Games Journalism Needs Better Audience

Blair Hanley Frank

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A few weeks ago, a good chunk of the game journalism world was fooled into believing a fake rumor about the future of the Xbox.

An anonymous source, claiming to have inside information, sent an email out to a bunch of gaming news outlets about the X-Surface, which the source claimed was the name for the upcoming iteration on Microsoft’s popular gaming console.

The X-Surface hoax was perfectly set up: The claims weren’t outlandish enough to arouse suspicion, with the hoaxer even confirming information from other rumor posts in order to continue to create a sense of legitimacy. The name X-Surface is just similar enough to existing Microsoft products to seem realistic, while still seeming new.

The hoax spread like wildfire, with dozens of blogs repackaging the concocted news in their own posts. When the hoax’s progenitor finally pulled back the curtain on the X-Surface sham, the Internet reacted with frustration. The overall response is probably best summarized by a Reddit commenter who said: “It truly is horrendous how the so-called gaming press gobbles up any nonsense thrown at them from any source whatsoever.”

Given that the first story was posted by a site that didn’t have any confirmation of the rumor’s accuracy, that indictment seems to be fair.

However, I find it overly simplistic to only lay the blame at the feet of the reporters who fell for the hoax. It’s true, they didn’t exercise due diligence in trying to corroborate the rumor they were fed, but at the same time, a number of somewhat perverse incentives in modern gaming media created an atmosphere that made publishing a fake rumor without any real attribution seem like a good idea.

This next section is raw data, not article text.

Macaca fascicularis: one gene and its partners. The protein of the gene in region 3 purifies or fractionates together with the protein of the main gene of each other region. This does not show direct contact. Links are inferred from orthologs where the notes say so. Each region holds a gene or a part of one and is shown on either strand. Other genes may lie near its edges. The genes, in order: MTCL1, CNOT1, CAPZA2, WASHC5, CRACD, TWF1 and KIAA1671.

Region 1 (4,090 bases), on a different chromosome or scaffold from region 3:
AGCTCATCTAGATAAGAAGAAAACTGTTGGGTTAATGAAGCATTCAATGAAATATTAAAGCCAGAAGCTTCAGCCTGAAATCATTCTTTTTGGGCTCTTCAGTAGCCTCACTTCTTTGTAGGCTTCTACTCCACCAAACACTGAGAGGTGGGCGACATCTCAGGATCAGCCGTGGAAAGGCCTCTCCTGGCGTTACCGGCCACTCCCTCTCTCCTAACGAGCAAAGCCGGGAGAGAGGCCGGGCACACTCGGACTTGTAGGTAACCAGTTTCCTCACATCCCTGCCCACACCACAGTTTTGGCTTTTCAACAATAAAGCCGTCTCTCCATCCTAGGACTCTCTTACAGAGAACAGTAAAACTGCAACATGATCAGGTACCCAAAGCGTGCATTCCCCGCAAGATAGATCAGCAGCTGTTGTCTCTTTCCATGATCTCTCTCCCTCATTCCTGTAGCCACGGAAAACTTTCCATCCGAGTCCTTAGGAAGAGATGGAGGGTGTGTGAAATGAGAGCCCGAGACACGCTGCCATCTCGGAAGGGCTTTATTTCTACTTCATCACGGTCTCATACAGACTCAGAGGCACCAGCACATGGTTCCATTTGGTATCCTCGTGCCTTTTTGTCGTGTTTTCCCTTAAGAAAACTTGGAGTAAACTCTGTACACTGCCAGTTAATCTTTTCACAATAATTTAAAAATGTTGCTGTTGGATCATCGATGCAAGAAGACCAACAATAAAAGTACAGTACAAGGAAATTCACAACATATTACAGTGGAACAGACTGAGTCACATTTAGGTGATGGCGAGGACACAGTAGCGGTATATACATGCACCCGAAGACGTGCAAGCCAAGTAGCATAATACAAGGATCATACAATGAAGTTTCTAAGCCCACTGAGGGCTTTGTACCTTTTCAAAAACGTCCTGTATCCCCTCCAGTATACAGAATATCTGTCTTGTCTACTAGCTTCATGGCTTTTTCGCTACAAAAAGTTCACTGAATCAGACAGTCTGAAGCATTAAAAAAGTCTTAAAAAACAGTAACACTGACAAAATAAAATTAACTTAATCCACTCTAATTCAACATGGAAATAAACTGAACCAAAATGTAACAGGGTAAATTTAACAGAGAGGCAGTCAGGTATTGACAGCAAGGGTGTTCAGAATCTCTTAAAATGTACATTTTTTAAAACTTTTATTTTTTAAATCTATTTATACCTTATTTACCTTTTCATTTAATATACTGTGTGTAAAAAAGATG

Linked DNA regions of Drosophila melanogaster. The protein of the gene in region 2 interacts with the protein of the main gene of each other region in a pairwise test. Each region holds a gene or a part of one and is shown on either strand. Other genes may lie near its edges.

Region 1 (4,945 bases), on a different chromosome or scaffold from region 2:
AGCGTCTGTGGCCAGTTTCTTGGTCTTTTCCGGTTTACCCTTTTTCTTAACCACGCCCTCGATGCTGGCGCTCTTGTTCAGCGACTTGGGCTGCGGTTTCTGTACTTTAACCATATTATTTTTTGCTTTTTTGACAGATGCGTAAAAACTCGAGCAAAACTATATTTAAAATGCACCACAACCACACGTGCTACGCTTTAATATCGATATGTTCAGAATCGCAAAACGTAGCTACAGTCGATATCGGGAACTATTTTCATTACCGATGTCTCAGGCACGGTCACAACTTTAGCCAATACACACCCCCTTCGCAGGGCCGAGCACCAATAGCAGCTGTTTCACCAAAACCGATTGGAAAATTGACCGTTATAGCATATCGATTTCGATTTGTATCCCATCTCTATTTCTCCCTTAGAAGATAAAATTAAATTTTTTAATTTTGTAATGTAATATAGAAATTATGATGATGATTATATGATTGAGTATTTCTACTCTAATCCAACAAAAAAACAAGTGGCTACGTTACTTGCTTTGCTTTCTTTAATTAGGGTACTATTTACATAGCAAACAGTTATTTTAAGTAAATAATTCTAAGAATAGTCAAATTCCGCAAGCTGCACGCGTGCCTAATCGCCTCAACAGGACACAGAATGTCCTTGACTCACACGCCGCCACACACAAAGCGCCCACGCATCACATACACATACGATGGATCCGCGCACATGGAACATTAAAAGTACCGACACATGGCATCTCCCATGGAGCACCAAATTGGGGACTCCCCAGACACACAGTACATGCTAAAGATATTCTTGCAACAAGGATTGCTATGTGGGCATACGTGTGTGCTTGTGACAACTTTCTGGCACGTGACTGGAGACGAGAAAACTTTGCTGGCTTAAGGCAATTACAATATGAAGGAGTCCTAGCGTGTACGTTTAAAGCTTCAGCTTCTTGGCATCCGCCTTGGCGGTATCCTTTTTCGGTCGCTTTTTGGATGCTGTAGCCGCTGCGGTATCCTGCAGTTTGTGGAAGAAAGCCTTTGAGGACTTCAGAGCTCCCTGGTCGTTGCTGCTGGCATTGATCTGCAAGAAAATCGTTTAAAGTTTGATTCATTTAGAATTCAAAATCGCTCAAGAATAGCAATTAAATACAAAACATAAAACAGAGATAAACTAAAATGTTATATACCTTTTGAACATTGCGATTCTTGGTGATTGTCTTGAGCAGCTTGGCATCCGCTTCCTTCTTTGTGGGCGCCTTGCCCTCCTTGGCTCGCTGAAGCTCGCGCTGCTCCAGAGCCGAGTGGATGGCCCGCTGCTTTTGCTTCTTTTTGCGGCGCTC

Online journalism is largely paid for by serving ads to readers. The more eyeballs you bring to your site, the more ads they see (and potentially click on) and the more money you get paid. In order to bring people to your site, you need content that they want to read. Often, breaking news is a key part of drawing readers.

Unfortunately, when it comes to news like the X-Surface, readers don’t necessarily need to visit multiple sites to get a feel for what’s going on, because what’s really interesting about news stories is the news content itself. So, in order to keep a reader’s attention, most sites lift stories from other peer publications to stay up on the latest developments.

Speed is the name of the game in these re-blog wars. If you’re hours behind your competitors in posting the latest tidbit, odds are, any readers who would show up to view that content have already found it elsewhere, whether through social media or from another blog that they read. Those lost page views are money that your publication didn’t make.

The saga of the X-Surface shows just how easy it is to game that system with the right amount of finesse. But the reason why these rumors even went to press in the first place is that the consumers of gaming journalism can’t seem to get enough of the constant churning of the rumor mill.

Was bad reporting at fault in this case? Absolutely. But to only fault the poor judgment of the blogosphere avoids tackling the incentives that put the X-Surface to press in the first place. Want a better gaming media? Then consume better gaming media.

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